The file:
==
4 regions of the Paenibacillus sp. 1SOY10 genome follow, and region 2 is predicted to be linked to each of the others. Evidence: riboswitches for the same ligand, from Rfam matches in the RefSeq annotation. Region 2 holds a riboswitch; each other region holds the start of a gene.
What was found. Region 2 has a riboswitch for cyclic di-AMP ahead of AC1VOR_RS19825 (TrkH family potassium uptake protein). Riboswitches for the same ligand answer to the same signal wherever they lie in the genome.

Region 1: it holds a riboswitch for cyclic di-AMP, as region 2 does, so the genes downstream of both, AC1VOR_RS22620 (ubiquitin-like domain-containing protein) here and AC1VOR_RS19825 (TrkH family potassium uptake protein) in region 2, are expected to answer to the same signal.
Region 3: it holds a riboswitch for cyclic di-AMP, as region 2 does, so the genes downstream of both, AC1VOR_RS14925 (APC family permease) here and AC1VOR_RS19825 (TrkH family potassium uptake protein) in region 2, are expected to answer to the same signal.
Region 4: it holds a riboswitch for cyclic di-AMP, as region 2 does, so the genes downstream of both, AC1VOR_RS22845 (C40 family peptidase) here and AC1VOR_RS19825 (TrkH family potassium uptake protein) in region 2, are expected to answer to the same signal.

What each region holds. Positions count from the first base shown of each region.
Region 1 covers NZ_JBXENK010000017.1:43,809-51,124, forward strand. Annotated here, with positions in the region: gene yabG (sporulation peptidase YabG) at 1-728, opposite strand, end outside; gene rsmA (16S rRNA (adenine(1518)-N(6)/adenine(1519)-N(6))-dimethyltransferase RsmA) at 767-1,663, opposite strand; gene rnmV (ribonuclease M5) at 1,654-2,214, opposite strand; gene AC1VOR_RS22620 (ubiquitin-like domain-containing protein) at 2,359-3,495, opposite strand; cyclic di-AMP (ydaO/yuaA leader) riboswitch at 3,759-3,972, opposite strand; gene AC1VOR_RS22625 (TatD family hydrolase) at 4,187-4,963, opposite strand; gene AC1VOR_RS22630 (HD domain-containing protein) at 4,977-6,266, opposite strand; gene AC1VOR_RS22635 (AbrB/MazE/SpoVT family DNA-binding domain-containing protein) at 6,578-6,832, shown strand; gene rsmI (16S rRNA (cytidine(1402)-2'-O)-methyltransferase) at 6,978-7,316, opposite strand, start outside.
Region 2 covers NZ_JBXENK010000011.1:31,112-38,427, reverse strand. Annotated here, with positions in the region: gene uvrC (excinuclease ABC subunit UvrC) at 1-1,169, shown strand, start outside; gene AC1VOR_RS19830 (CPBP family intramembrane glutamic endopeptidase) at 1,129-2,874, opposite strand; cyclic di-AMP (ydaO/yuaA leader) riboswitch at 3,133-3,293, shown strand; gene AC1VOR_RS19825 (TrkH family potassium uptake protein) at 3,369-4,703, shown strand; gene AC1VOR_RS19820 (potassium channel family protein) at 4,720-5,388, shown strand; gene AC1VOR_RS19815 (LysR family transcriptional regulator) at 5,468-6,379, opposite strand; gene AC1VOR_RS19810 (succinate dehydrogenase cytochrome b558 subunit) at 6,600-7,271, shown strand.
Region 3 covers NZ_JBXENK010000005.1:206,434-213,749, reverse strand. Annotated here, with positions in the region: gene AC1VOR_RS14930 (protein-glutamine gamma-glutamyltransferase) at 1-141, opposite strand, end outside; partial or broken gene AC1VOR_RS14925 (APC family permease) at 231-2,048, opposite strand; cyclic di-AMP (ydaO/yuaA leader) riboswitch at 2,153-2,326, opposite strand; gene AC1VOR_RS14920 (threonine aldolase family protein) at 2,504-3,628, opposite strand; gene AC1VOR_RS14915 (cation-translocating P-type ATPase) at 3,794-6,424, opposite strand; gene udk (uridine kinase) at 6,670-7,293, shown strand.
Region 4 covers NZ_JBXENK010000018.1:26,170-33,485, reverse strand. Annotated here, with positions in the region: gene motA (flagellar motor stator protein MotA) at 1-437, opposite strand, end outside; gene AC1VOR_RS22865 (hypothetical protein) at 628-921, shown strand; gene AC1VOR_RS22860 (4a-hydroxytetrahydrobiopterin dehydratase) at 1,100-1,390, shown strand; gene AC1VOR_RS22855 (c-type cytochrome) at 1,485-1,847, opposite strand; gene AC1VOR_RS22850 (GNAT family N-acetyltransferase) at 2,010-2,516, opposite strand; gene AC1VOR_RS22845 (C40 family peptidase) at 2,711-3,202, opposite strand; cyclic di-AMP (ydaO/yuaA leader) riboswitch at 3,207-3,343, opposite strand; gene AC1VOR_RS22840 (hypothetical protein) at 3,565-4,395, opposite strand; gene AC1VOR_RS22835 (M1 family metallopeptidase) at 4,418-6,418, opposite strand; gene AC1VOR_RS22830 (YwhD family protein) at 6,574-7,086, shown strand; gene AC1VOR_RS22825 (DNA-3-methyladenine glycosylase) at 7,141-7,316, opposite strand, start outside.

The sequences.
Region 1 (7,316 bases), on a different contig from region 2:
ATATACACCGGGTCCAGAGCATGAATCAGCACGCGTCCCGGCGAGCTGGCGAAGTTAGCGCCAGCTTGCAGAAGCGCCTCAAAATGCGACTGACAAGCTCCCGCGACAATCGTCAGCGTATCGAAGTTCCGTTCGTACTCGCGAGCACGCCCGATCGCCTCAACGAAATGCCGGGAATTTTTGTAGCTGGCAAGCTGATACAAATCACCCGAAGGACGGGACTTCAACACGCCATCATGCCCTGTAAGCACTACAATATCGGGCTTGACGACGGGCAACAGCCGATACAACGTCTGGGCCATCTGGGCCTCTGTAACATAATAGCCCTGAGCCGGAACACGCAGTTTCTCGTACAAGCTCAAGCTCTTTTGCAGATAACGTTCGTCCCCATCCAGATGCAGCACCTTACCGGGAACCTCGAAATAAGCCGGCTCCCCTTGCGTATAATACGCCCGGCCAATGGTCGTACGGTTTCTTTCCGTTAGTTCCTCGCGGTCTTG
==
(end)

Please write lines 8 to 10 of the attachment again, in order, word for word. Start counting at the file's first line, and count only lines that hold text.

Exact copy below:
Region 2 covers NZ_JBXENK010000011.1:31,112-38,427, reverse strand. Annotated here, with positions in the region: gene uvrC (excinuclease ABC subunit UvrC) at 1-1,169, shown strand, start outside; gene AC1VOR_RS19830 (CPBP family intramembrane glutamic endopeptidase) at 1,129-2,874, opposite strand; cyclic di-AMP (ydaO/yuaA leader) riboswitch at 3,133-3,293, shown strand; gene AC1VOR_RS19825 (TrkH family potassium uptake protein) at 3,369-4,703, shown strand; gene AC1VOR_RS19820 (potassium channel family protein) at 4,720-5,388, shown strand; gene AC1VOR_RS19815 (LysR family transcriptional regulator) at 5,468-6,379, opposite strand; gene AC1VOR_RS19810 (succinate dehydrogenase cytochrome b558 subunit) at 6,600-7,271, shown strand.
Region 3 covers NZ_JBXENK010000005.1:206,434-213,749, reverse strand. Annotated here, with positions in the region: gene AC1VOR_RS14930 (protein-glutamine gamma-glutamyltransferase) at 1-141, opposite strand, end outside; partial or broken gene AC1VOR_RS14925 (APC family permease) at 231-2,048, opposite strand; cyclic di-AMP (ydaO/yuaA leader) riboswitch at 2,153-2,326, opposite strand; gene AC1VOR_RS14920 (threonine aldolase family protein) at 2,504-3,628, opposite strand; gene AC1VOR_RS14915 (cation-translocating P-type ATPase) at 3,794-6,424, opposite strand; gene udk (uridine kinase) at 6,670-7,293, shown strand.
Region 4 covers NZ_JBXENK010000018.1:26,170-33,485, reverse strand. Annotated here, with positions in the region: gene motA (flagellar motor stator protein MotA) at 1-437, opposite strand, end outside; gene AC1VOR_RS22865 (hypothetical protein) at 628-921, shown strand; gene AC1VOR_RS22860 (4a-hydroxytetrahydrobiopterin dehydratase) at 1,100-1,390, shown strand; gene AC1VOR_RS22855 (c-type cytochrome) at 1,485-1,847, opposite strand; gene AC1VOR_RS22850 (GNAT family N-acetyltransferase) at 2,010-2,516, opposite strand; gene AC1VOR_RS22845 (C40 family peptidase) at 2,711-3,202, opposite strand; cyclic di-AMP (ydaO/yuaA leader) riboswitch at 3,207-3,343, opposite strand; gene AC1VOR_RS22840 (hypothetical protein) at 3,565-4,395, opposite strand; gene AC1VOR_RS22835 (M1 family metallopeptidase) at 4,418-6,418, opposite strand; gene AC1VOR_RS22830 (YwhD family protein) at 6,574-7,086, shown strand; gene AC1VOR_RS22825 (DNA-3-methyladenine glycosylase) at 7,141-7,316, opposite strand, start outside.